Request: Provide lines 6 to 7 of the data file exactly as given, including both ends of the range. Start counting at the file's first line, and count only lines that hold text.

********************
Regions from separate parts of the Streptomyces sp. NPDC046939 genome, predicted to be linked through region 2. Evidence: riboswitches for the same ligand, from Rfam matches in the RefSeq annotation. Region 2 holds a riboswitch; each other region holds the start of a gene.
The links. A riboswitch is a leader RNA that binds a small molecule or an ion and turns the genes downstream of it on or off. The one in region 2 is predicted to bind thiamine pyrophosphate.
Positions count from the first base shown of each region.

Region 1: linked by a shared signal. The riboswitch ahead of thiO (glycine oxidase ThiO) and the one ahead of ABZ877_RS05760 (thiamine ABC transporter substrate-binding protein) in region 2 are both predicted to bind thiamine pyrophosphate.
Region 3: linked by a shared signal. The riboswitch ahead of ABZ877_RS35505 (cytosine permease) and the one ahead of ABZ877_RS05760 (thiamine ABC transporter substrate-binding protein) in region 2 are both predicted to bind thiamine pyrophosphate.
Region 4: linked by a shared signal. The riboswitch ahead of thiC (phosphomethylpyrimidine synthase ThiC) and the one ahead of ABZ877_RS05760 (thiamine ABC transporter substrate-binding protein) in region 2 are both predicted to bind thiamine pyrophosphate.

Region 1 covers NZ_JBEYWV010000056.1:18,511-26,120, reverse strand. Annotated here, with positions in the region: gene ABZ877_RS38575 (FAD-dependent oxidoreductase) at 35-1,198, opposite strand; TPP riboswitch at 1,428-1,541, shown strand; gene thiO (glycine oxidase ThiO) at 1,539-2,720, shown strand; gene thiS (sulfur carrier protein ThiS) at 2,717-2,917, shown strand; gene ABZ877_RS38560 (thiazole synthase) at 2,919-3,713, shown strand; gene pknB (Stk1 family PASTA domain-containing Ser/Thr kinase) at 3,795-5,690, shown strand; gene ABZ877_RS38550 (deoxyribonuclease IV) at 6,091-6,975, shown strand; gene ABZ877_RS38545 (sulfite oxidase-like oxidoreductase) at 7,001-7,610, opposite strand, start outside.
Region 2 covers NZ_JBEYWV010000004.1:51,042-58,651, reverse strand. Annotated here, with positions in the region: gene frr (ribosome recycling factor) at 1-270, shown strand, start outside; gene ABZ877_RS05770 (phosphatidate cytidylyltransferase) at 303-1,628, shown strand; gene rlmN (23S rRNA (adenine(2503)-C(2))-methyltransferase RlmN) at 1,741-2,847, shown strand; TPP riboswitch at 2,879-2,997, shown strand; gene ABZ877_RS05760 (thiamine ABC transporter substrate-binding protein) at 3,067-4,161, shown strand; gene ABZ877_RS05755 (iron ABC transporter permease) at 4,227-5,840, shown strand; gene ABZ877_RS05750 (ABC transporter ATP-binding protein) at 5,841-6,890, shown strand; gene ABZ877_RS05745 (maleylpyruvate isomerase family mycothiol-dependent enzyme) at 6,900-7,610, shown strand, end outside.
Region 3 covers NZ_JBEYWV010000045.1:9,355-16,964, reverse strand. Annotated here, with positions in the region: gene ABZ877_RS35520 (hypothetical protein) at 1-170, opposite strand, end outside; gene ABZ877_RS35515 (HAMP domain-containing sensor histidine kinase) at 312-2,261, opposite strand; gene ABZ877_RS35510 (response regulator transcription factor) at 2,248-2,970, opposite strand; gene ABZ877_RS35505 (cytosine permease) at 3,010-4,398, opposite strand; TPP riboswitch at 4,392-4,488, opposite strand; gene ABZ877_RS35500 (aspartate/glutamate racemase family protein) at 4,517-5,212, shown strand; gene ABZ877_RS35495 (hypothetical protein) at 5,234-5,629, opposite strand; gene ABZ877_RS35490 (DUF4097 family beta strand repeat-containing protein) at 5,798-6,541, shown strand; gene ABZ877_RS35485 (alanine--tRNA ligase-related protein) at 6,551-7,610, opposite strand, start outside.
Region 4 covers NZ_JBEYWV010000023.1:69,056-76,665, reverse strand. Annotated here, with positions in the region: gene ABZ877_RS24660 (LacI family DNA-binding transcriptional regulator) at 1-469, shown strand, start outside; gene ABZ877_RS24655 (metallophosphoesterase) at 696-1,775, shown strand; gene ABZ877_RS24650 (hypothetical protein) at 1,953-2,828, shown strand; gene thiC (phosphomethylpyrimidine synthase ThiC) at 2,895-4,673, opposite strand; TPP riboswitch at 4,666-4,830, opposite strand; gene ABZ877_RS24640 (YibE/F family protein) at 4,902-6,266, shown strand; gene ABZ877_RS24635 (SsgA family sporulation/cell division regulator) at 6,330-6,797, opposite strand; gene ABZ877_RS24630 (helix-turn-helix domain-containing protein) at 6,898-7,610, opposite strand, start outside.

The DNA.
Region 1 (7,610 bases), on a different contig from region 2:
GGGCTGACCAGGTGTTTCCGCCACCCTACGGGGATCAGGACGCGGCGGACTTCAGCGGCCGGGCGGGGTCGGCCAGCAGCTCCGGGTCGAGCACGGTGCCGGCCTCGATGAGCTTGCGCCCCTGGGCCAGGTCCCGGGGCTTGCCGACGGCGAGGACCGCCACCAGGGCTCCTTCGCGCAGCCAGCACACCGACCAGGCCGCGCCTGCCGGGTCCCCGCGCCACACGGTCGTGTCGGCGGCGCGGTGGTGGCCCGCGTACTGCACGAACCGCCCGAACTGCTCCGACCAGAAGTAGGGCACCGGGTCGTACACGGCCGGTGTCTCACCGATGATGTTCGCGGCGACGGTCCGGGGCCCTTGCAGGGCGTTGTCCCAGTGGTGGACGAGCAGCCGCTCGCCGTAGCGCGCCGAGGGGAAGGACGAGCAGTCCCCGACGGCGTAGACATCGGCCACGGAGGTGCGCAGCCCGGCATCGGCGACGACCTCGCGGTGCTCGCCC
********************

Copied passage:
Region 4: linked by a shared signal. The riboswitch ahead of thiC (phosphomethylpyrimidine synthase ThiC) and the one ahead of ABZ877_RS05760 (thiamine ABC transporter substrate-binding protein) in region 2 are both predicted to bind thiamine pyrophosphate.

Region 1 covers NZ_JBEYWV010000056.1:18,511-26,120, reverse strand. Annotated here, with positions in the region: gene ABZ877_RS38575 (FAD-dependent oxidoreductase) at 35-1,198, opposite strand; TPP riboswitch at 1,428-1,541, shown strand; gene thiO (glycine oxidase ThiO) at 1,539-2,720, shown strand; gene thiS (sulfur carrier protein ThiS) at 2,717-2,917, shown strand; gene ABZ877_RS38560 (thiazole synthase) at 2,919-3,713, shown strand; gene pknB (Stk1 family PASTA domain-containing Ser/Thr kinase) at 3,795-5,690, shown strand; gene ABZ877_RS38550 (deoxyribonuclease IV) at 6,091-6,975, shown strand; gene ABZ877_RS38545 (sulfite oxidase-like oxidoreductase) at 7,001-7,610, opposite strand, start outside.